President Obama and Mexico's President Felipe Calderon traded barbs after a three-party meeting that included Canada.
The explosion of drug-fueled violence along Mexico's border with the United States could harm relations between the two nations, President Barack Obama said Monday; Mexico's leader retorted that much of the problem of drugs and guns begins on the U.S. side of the line.
In the thick of political contests in both the United States and Mexico, Obama and Mexican President Felipe Calderon traded unusually direct claims about the cause and effect of the drug violence that has consumed a swath of northeastern Mexico. They were cordial and complimentary to one another, but did not hide the degree of worry on both sides about a six-year spasm of violence that has killed more than 47,000 people.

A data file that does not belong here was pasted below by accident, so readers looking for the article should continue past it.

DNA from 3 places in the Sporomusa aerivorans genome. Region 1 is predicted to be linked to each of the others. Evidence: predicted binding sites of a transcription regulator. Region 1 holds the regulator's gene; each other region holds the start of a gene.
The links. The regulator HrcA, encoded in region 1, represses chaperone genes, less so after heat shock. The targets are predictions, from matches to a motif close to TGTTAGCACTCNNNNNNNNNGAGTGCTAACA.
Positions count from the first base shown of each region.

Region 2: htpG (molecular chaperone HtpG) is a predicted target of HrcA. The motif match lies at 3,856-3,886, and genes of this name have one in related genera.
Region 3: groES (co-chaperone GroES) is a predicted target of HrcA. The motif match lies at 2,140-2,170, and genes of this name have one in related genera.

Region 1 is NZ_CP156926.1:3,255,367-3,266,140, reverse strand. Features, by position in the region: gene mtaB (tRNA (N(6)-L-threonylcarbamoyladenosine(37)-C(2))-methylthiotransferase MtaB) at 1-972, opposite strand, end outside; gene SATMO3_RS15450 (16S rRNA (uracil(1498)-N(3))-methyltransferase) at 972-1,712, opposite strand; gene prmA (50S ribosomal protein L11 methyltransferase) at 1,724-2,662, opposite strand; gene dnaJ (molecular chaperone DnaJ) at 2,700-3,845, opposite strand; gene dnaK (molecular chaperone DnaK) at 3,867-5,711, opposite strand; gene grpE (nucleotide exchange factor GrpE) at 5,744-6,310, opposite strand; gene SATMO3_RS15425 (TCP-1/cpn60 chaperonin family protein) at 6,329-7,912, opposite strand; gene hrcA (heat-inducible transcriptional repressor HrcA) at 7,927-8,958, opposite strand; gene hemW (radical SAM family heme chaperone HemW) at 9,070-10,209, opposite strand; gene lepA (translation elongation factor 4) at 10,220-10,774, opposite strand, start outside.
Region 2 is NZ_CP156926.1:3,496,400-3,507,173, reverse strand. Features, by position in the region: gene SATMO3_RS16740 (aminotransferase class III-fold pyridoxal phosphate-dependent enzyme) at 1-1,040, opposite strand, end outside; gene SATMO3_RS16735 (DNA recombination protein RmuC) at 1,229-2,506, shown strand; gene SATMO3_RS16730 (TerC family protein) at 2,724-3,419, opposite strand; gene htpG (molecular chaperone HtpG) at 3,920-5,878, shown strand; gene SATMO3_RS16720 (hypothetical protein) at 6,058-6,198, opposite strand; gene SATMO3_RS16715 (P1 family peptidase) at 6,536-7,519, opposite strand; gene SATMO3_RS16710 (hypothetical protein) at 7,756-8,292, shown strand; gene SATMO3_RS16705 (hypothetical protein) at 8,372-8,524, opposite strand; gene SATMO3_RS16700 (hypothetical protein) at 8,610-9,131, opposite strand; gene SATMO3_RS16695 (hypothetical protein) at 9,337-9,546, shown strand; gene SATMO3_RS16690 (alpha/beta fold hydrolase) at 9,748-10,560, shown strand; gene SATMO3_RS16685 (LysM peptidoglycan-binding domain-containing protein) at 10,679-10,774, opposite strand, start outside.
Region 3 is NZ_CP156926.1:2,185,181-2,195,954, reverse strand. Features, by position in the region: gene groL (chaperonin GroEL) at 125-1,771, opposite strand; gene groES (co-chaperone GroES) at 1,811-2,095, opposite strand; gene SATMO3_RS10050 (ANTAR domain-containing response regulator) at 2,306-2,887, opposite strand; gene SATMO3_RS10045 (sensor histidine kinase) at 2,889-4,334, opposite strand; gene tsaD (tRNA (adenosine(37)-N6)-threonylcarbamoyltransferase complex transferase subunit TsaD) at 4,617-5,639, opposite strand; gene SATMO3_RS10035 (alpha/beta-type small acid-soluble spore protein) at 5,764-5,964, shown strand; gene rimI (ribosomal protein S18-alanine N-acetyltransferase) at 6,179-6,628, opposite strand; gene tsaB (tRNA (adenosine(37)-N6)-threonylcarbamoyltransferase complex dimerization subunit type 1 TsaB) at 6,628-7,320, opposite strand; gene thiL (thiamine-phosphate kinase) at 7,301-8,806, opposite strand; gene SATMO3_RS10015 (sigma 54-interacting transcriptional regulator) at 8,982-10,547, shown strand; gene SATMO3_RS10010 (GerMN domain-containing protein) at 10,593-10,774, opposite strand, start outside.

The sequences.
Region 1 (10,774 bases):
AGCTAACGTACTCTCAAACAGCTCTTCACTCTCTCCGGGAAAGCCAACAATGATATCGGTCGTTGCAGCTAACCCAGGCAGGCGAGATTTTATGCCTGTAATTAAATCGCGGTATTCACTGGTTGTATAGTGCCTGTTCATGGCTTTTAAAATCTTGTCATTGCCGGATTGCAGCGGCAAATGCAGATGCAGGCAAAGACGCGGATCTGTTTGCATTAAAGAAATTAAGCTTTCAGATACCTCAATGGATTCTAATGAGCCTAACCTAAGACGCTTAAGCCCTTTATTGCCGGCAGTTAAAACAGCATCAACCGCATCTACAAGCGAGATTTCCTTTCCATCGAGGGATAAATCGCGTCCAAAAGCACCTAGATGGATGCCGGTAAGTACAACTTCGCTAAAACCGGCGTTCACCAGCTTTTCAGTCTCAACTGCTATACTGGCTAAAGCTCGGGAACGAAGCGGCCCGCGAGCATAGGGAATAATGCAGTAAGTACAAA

"It can have a deteriorating effect overall on the nature of our relationship," Obama said. "And that's something that we have to pay attention to."
Calderon made a government crackdown on warring drug cartels the hallmark of his six-year term, which expires later this year. His center-right party has seen its election chances fall in the face of a wide perception in Mexico that the crackdown has not worked.
The Mexican presidential election that formally began last week will culminate with elections July 1.
Beyond the terrible human cost, the battling drug gangs in Mexico and in Central America cause economic problems and political and security concerns for the United States, Obama said.
"If they're undermining institutions in these countries, that will impact our capacity to do business in these countries," Obama said following meetings with Calderon and Canadian Prime Minister Stephen Harper.